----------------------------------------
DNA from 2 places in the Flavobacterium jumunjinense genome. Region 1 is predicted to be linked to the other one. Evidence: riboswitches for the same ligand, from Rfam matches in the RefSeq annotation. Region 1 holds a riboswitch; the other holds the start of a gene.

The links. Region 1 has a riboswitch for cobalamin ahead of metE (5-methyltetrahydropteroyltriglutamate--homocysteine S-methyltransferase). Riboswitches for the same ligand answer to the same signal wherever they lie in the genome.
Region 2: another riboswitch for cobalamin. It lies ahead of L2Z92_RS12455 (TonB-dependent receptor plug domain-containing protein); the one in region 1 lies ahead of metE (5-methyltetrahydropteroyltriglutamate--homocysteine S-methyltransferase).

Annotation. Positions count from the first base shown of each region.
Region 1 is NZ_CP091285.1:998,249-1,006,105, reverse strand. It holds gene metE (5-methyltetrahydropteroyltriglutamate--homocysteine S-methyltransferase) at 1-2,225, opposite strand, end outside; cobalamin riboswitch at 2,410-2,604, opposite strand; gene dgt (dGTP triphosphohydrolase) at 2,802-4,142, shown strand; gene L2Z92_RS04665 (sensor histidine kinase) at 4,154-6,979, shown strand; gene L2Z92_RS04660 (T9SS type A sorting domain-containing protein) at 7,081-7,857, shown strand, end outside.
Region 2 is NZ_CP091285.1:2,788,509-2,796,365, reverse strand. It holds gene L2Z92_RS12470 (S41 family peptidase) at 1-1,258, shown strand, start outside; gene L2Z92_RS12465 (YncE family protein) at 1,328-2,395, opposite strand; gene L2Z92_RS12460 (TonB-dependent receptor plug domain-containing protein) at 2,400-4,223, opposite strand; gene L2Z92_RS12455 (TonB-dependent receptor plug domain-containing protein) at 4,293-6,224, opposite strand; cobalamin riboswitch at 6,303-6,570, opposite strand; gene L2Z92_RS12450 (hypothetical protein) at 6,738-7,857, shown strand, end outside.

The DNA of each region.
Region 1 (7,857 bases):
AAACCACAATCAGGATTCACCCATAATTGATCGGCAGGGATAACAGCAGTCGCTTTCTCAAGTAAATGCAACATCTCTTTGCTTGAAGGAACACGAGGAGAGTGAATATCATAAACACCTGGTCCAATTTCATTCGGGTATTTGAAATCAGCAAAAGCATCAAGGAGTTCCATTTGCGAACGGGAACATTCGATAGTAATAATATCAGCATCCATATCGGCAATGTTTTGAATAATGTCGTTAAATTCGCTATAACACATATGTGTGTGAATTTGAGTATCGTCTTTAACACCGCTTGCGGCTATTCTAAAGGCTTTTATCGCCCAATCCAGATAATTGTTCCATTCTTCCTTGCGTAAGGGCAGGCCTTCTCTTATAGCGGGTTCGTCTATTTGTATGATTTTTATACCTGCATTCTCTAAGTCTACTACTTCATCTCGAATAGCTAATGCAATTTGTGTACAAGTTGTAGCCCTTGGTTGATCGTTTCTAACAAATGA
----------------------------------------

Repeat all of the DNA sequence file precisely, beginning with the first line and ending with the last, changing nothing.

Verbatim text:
DNA from 2 places in the Flavobacterium jumunjinense genome. Region 1 is predicted to be linked to the other one. Evidence: riboswitches for the same ligand, from Rfam matches in the RefSeq annotation. Region 1 holds a riboswitch; the other holds the start of a gene.

The links. Region 1 has a riboswitch for cobalamin ahead of metE (5-methyltetrahydropteroyltriglutamate--homocysteine S-methyltransferase). Riboswitches for the same ligand answer to the same signal wherever they lie in the genome.
Region 2: another riboswitch for cobalamin. It lies ahead of L2Z92_RS12455 (TonB-dependent receptor plug domain-containing protein); the one in region 1 lies ahead of metE (5-methyltetrahydropteroyltriglutamate--homocysteine S-methyltransferase).

Annotation. Positions count from the first base shown of each region.
Region 1 is NZ_CP091285.1:998,249-1,006,105, reverse strand. It holds gene metE (5-methyltetrahydropteroyltriglutamate--homocysteine S-methyltransferase) at 1-2,225, opposite strand, end outside; cobalamin riboswitch at 2,410-2,604, opposite strand; gene dgt (dGTP triphosphohydrolase) at 2,802-4,142, shown strand; gene L2Z92_RS04665 (sensor histidine kinase) at 4,154-6,979, shown strand; gene L2Z92_RS04660 (T9SS type A sorting domain-containing protein) at 7,081-7,857, shown strand, end outside.
Region 2 is NZ_CP091285.1:2,788,509-2,796,365, reverse strand. It holds gene L2Z92_RS12470 (S41 family peptidase) at 1-1,258, shown strand, start outside; gene L2Z92_RS12465 (YncE family protein) at 1,328-2,395, opposite strand; gene L2Z92_RS12460 (TonB-dependent receptor plug domain-containing protein) at 2,400-4,223, opposite strand; gene L2Z92_RS12455 (TonB-dependent receptor plug domain-containing protein) at 4,293-6,224, opposite strand; cobalamin riboswitch at 6,303-6,570, opposite strand; gene L2Z92_RS12450 (hypothetical protein) at 6,738-7,857, shown strand, end outside.

The DNA of each region.
Region 1 (7,857 bases):
AAACCACAATCAGGATTCACCCATAATTGATCGGCAGGGATAACAGCAGTCGCTTTCTCAAGTAAATGCAACATCTCTTTGCTTGAAGGAACACGAGGAGAGTGAATATCATAAACACCTGGTCCAATTTCATTCGGGTATTTGAAATCAGCAAAAGCATCAAGGAGTTCCATTTGCGAACGGGAACATTCGATAGTAATAATATCAGCATCCATATCGGCAATGTTTTGAATAATGTCGTTAAATTCGCTATAACACATATGTGTGTGAATTTGAGTATCGTCTTTAACACCGCTTGCGGCTATTCTAAAGGCTTTTATCGCCCAATCCAGATAATTGTTCCATTCTTCCTTGCGTAAGGGCAGGCCTTCTCTTATAGCGGGTTCGTCTATTTGTATGATTTTTATACCTGCATTCTCTAAGTCTACTACTTCATCTCGAATAGCTAATGCAATTTGTGTACAAGTTGTAGCCCTTGGTTGATCGTTTCTAACAAATGA